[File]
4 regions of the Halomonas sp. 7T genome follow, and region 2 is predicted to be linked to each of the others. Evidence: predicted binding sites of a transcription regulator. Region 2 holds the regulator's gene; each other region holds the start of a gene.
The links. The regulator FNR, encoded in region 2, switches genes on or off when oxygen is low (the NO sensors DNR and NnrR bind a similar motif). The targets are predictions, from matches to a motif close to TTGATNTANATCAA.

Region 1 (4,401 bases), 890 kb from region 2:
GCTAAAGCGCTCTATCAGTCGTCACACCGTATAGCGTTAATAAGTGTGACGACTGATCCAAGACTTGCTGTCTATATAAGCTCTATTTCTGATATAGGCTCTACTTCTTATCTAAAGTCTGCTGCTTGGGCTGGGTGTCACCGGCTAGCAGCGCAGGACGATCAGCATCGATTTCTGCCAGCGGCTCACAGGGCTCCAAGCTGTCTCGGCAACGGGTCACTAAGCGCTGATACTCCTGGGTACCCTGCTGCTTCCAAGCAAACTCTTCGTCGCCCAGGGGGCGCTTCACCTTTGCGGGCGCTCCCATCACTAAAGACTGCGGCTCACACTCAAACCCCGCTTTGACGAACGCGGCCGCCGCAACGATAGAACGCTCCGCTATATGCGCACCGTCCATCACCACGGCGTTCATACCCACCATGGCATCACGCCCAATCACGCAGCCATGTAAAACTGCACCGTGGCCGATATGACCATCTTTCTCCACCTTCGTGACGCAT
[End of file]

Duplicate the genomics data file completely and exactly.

4 regions of the Halomonas sp. 7T genome follow, and region 2 is predicted to be linked to each of the others. Evidence: predicted binding sites of a transcription regulator. Region 2 holds the regulator's gene; each other region holds the start of a gene.
The links. The regulator FNR, encoded in region 2, switches genes on or off when oxygen is low (the NO sensors DNR and NnrR bind a similar motif). The targets are predictions, from matches to a motif close to TTGATNTANATCAA.

Region 1 (4,401 bases), 890 kb from region 2:
GCTAAAGCGCTCTATCAGTCGTCACACCGTATAGCGTTAATAAGTGTGACGACTGATCCAAGACTTGCTGTCTATATAAGCTCTATTTCTGATATAGGCTCTACTTCTTATCTAAAGTCTGCTGCTTGGGCTGGGTGTCACCGGCTAGCAGCGCAGGACGATCAGCATCGATTTCTGCCAGCGGCTCACAGGGCTCCAAGCTGTCTCGGCAACGGGTCACTAAGCGCTGATACTCCTGGGTACCCTGCTGCTTCCAAGCAAACTCTTCGTCGCCCAGGGGGCGCTTCACCTTTGCGGGCGCTCCCATCACTAAAGACTGCGGCTCACACTCAAACCCCGCTTTGACGAACGCGGCCGCCGCAACGATAGAACGCTCCGCTATATGCGCACCGTCCATCACCACGGCGTTCATACCCACCATGGCATCACGCCCAATCACGCAGCCATGTAAAACTGCACCGTGGCCGATATGACCATCTTTCTCCACCTTCGTGACGCAT